Issues at Work: Knowing How and When You Should Speak Up

Determining right from wrong in your daily life is simple. Determining that same thing in a professional environment could be more difficult due to lines becoming blurred. If you’ve found yourself in a position where you’ve noticed something a bit fishy, or found misreported company data or a co-worker who leaves work early, you should know how to report it. The question remains: what point do you direct business wrong-doings to your bosses?

Many people might suggest remaining quiet instead of stirring the pot, especially if it’s something that you aren’t sure about. However, some cases cannot and shouldn’t be ignored. You can use this guide to help you know when you need to speak up.


Avoid Letting Yourself Rationalize

A clear indication that you’ve seen something you should report to your boss is rationalization. You might find yourself saying things such as “it wasn’t nearly that bad,” or “it’s not my responsibility or business.” While that might be true, it’s possible that these words you tell yourself are just a way to sweeten up the experience of seeing something you shouldn’t have. Regardless of what you’re saying to yourself, there’s a chance that what you’ve witnessed is worth reporting.

People tend to use a self-defense mechanism to avoid confrontation, which can be highly uncomfortable. Instead of dealing with the problem head on, you might rationalize it in your head to avoid it. Keep in mind that bringing up an issue at work doesn’t need to be a horrible experience, nor do you need to worry about hard feelings between you and the colleague in question.

Small Could Mean Bigger

Concerning business, even the smallest actions could lead to significant implications. If there is a co-worker misreporting data, it might seem like a small mistake, but it can lead to a loss of millions of dollars and even fraud suits. That is a rare and worst case scenario, but it’s something to think of when considering if you should bring the issue to your manager’s attention.

All types of fraud get linked to business, so it’s essential to pay attention. Doctors can get charged with Medicare fraud if they falsify orders for insurance payouts. Financial fraud, however, puts people’s pensions, stock, and more at risk.

When you are considering whether or not you should talk to your boss, think about what else could happen. The possibility of the seemingly small problem being indicative of something more significant could cause issues for you, and the entire company.

Speak to the Person in Question

You might feel that it’s best to speak to someone higher up when you see something you think is wrong, but there could be a chance that you’ve misunderstood the situation. The person in question might not be aware of the way their actions look and having a conversation with them could clear things up, and inspire them to make a note of their behavior and change.

If you choose to speak to the person first, ensure that you do it in the right way and free from judgment. Speak to them in person instead of through email, and prepare your thoughts ahead of time. If you think you might lose your focus, try writing down key points so your intentions, and the problem you witnessed, are clear.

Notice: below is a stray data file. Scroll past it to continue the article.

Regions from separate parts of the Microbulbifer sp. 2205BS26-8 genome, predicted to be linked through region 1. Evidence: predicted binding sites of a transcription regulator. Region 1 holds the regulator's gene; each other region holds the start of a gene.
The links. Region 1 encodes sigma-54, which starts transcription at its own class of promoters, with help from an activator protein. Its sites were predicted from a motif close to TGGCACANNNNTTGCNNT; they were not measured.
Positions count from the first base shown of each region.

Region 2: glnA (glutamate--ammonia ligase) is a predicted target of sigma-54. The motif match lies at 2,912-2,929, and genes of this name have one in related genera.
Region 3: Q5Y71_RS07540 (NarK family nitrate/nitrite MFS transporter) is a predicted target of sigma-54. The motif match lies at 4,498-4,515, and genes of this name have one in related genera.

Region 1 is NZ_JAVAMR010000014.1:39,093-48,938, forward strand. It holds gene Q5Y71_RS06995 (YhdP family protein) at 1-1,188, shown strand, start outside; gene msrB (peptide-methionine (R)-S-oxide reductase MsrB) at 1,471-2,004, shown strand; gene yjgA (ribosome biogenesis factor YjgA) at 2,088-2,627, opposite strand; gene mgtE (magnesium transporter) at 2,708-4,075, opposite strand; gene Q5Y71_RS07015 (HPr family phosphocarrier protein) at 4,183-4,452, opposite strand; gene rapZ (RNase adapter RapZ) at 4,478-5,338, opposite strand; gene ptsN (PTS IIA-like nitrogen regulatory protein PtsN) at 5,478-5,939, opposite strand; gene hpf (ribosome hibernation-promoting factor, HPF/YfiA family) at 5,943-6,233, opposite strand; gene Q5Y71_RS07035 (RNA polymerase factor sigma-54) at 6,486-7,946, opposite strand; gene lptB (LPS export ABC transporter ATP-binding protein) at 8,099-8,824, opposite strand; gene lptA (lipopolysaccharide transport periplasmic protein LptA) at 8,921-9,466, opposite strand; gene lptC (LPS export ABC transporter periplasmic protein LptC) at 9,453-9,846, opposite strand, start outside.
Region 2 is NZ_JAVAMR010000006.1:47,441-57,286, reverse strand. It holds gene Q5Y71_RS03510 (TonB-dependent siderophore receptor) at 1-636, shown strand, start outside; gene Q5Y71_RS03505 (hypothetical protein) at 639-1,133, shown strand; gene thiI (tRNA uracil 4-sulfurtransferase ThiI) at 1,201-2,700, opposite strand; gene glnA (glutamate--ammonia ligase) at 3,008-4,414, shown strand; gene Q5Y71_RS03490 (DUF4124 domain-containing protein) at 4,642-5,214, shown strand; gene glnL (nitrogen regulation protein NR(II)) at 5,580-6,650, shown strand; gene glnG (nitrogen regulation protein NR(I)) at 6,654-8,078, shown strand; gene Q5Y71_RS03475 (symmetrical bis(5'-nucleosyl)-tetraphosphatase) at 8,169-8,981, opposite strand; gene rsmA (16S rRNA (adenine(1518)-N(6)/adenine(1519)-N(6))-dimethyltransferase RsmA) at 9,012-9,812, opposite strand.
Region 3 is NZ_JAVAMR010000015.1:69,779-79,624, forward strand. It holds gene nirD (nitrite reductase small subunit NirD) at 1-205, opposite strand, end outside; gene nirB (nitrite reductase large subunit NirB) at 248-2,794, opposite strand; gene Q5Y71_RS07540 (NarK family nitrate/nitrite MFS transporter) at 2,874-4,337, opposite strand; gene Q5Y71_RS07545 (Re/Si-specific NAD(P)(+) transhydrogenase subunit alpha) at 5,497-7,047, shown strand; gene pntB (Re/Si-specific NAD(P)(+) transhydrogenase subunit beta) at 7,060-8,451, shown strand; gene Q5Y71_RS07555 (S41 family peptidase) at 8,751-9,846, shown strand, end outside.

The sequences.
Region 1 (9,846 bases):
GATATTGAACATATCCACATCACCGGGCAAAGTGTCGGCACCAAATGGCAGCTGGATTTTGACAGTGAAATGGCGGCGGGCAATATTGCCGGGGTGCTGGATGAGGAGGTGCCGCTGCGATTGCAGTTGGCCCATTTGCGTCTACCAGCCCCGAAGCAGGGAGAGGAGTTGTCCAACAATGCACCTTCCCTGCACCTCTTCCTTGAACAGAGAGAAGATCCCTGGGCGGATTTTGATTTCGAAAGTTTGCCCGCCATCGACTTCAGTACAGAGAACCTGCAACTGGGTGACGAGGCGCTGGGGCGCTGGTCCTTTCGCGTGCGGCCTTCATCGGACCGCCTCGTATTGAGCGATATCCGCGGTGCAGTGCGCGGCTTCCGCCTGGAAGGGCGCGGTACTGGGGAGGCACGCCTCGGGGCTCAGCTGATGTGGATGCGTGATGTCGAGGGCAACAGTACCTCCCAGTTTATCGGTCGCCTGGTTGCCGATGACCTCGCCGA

Questions Get Answers

Regardless of how much evidence you have, don’t present it as a statement because doing so could come off as accusatory, which could result in the conversation turning sour. No matter how good your intentions are, escalating the issue could lead to more significant problems.

Asking questions to get the answers you need is what’s recommended. When you ask the person to help you understand why they’re doing something, it’s not only helping you understand their point, but it does so without being accusatory. Ensure that you listen for the rationalizations that you made before thinking about reporting the issue. If you feel that your colleague’s reasons don’t make sense or sit right, it’s best to take things to your higher-ups for investigation.

Know When to Escalate

As mentioned, you might find that you aren’t satisfied with the conversation you had with your co-worker. If you reach that point, you should cut off the discussion and consult with your boss about how things should be handled.

When you speak with your manager, ensure that your tone isn’t accusatory or judgmental. Make a note of the actions and patterns and see how your boss reacts. If you see that they aren’t concerned, you need to decide if their reaction was suitable, or if you need to take the problem to your manager’s boss. If no one is interested in escalating the issue, it’s best to clear the thought from your mind because you did the best you could.

One Size Doesn’t Fit All

Everything that you witness is up to interpretation whether it’s in your day-to-day life or your professional life. If you see a questionable action, you have to measure out all the pros and cons of bringing it up. Sitting down to speak with your co-worker and possibly your boss could save the business money. It’s critical that you remind yourself that just because someone does things differently than you would do them, doesn’t mean that they aren’t doing their job or are doing something incorrectly.

Your intuition is a reliable indicator. Very rarely are you going to find a hard line that separates right and wrong, so you need to listen to your gut. Use the moral instinct that you’ve grown up with to help you determine what you’ve seen in the workplace, trust how you feel, and go from there. Calling attention to a small problem could be exactly what’s needed to keep it from snowballing into something bigger.

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Issues at Work: Knowing How and When You Should Speak Up

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